## You are here

Home ›Now showing results **1-7** of **7**

In this interactive, online activity, bias is explored when the students decide which of several sampling methods are biased. They see how bias affects the percentage of irregular galaxies determined to be in the sample from the Deep Field. After... (View More) completing this activity students will be able to analyze and identify sampling methods that reduce bias. Student may work independently or in small groups to complete each activity. This activity is apart of the online exploration, Galaxy Hunter. Detailed teacher pages, identified as Teaching Tips on the title pages of the activity, provide science background information, lesson plan ideas, related resources, and alignment with national education standards. (View Less)

In this interactive, online activity students elect a simple random sample to draw conclusions from data as presented in the Hubble Deep Field-North and Hubble Deep Field-South images. The optimal sample size is determined by exploring sample... (View More) variability, which is introduced through a min/max plot. The mean and median are added in order to pinpoint the spot where variability settles down and the measures of central tendency approach a constant value. The point where that first occurs is the smallest reasonable sample size. Students may work independently or in small groups to complete each activity. This interactive online activity is apart of the online exploration "Galaxy Hunter." Detailed teacher pages, identified as Teaching Tips on the title pages of the activity, provide science background information, lesson plan ideas, related resources, and alignment with national education standards. Use sample variability to determine optimal sample size. (View Less)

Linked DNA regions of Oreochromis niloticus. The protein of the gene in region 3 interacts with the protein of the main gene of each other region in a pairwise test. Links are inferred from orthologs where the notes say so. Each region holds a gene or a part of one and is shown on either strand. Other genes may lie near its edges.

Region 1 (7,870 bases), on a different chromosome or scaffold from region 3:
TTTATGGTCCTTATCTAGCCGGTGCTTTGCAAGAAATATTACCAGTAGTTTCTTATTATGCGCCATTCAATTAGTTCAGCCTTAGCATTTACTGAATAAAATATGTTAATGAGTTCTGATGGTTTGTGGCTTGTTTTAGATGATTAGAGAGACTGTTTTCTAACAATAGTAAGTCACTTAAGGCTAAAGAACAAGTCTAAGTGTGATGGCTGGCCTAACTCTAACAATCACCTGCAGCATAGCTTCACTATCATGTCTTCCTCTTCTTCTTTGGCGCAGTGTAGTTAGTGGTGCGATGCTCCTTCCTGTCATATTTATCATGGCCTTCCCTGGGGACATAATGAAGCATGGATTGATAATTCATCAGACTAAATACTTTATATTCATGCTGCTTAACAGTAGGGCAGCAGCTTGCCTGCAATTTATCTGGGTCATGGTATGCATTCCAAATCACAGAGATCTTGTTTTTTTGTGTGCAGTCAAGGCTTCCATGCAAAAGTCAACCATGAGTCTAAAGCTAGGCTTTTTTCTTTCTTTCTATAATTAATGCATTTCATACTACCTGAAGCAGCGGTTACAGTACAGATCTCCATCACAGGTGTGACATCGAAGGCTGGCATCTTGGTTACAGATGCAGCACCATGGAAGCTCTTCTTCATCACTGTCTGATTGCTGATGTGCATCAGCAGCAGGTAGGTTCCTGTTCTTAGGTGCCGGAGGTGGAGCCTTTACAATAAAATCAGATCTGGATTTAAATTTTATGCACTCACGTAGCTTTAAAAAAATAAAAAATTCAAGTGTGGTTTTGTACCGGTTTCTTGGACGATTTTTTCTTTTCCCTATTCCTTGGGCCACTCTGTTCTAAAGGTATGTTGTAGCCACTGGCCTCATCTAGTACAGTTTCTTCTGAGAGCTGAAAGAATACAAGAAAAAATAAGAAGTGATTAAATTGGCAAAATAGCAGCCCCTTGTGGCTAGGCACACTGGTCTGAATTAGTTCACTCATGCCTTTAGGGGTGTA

In this assessment activity, students generate a data sample from either the Hubble Deep Field-North or Hubble Deep Field-South images, and compare the sample to data from the unselected field. This provides students with a real-life example of how... (View More) statistics can be used by scientists. After completing this activity students will be able to compare sample data with the population parameter to determine accuracy of sampling techniques and use statistical data to make conjectures about the universe. This interactive online activity is part of the online exploration “Galaxy Hunter”. Detailed teacher pages, identified as Teaching Tips on the title pages of the activity, provide science background information, lesson plan ideas, related resources, and alignment with national education standards. (View Less)

In this activity students develop a simplified log table using information from their Log Tapes. Then they use it to solve arithmetic problems by looking up and combining logs, and finding the antilog. Because these problems are extremely simple,... (View More) students appreciate the logic of logarithms without getting bogged down in the arithmetic detail and error. This is activity B3 in the "Far Out Math" educator's guide. Lessons in the guide include activities in which students measure,compare quantities as orders of magnitude, become familiar with scientific notation, and develop an understanding of exponents and logarithms using examples from NASA's GLAST mission. These are skills needed to understand the very large and very small quantities characteristic of astronomical observations. Note: In 2008, GLAST was renamed Fermi, for the physicist Enrico Fermi. (View Less)

This 28-minute film was created to explain how our current understanding of the Milky Way was reached using many different wavelength of the electromagnetic spectrum. Please note, the link is to a direct download of the video; this is a large file -... (View More) 336 MB. (View Less)

This is an activity about using large numbers in astronomy. Learners will first estimate how long it would take to count to a billion, if it was a full-time job. Then, they will judge their estimates using a calculator to get a more definitive... (View More) answer. Finally, they will calculate the time or speed needed to travel to the star, Proxima Centauri. This is Actividad 13.4 as part of El Universo a Sus Pies, a Spanish-language curriculum, available for purchase. (View Less)

This is an activity about using large numbers in astronomy. Learners will first estimate how long it would take to count to a billion, if it was a full-time job. Then, they will judge their estimates using a calculator to get a more definitive... (View More) answer. Finally, they will calculate the time or speed needed to travel to the star, Proxima Centauri. This is Activity M-7 of Universe at Your Fingertips 2.0: A Collection of Activities and Resources for Teaching Astronomy DVD-ROM, which is available for purchase. (View Less)